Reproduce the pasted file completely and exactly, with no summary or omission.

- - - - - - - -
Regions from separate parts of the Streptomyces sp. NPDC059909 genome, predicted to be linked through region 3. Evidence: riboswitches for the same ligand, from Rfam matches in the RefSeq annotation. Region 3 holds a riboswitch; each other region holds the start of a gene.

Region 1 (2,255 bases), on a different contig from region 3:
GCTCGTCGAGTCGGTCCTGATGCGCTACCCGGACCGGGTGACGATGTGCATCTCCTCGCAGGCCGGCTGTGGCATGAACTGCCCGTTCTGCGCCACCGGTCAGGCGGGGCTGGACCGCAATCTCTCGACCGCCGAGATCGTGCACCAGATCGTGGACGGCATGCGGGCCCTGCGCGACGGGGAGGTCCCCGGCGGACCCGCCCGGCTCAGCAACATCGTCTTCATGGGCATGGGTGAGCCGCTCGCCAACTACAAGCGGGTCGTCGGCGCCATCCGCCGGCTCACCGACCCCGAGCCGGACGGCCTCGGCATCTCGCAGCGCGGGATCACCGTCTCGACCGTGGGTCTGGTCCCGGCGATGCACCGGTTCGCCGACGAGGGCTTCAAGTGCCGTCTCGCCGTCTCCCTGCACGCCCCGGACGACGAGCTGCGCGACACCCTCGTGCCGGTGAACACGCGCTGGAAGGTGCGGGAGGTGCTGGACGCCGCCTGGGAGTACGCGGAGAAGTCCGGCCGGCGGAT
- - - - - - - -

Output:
Regions from separate parts of the Streptomyces sp. NPDC059909 genome, predicted to be linked through region 3. Evidence: riboswitches for the same ligand, from Rfam matches in the RefSeq annotation. Region 3 holds a riboswitch; each other region holds the start of a gene.

Region 1 (2,255 bases), on a different contig from region 3:
GCTCGTCGAGTCGGTCCTGATGCGCTACCCGGACCGGGTGACGATGTGCATCTCCTCGCAGGCCGGCTGTGGCATGAACTGCCCGTTCTGCGCCACCGGTCAGGCGGGGCTGGACCGCAATCTCTCGACCGCCGAGATCGTGCACCAGATCGTGGACGGCATGCGGGCCCTGCGCGACGGGGAGGTCCCCGGCGGACCCGCCCGGCTCAGCAACATCGTCTTCATGGGCATGGGTGAGCCGCTCGCCAACTACAAGCGGGTCGTCGGCGCCATCCGCCGGCTCACCGACCCCGAGCCGGACGGCCTCGGCATCTCGCAGCGCGGGATCACCGTCTCGACCGTGGGTCTGGTCCCGGCGATGCACCGGTTCGCCGACGAGGGCTTCAAGTGCCGTCTCGCCGTCTCCCTGCACGCCCCGGACGACGAGCTGCGCGACACCCTCGTGCCGGTGAACACGCGCTGGAAGGTGCGGGAGGTGCTGGACGCCGCCTGGGAGTACGCGGAGAAGTCCGGCCGGCGGAT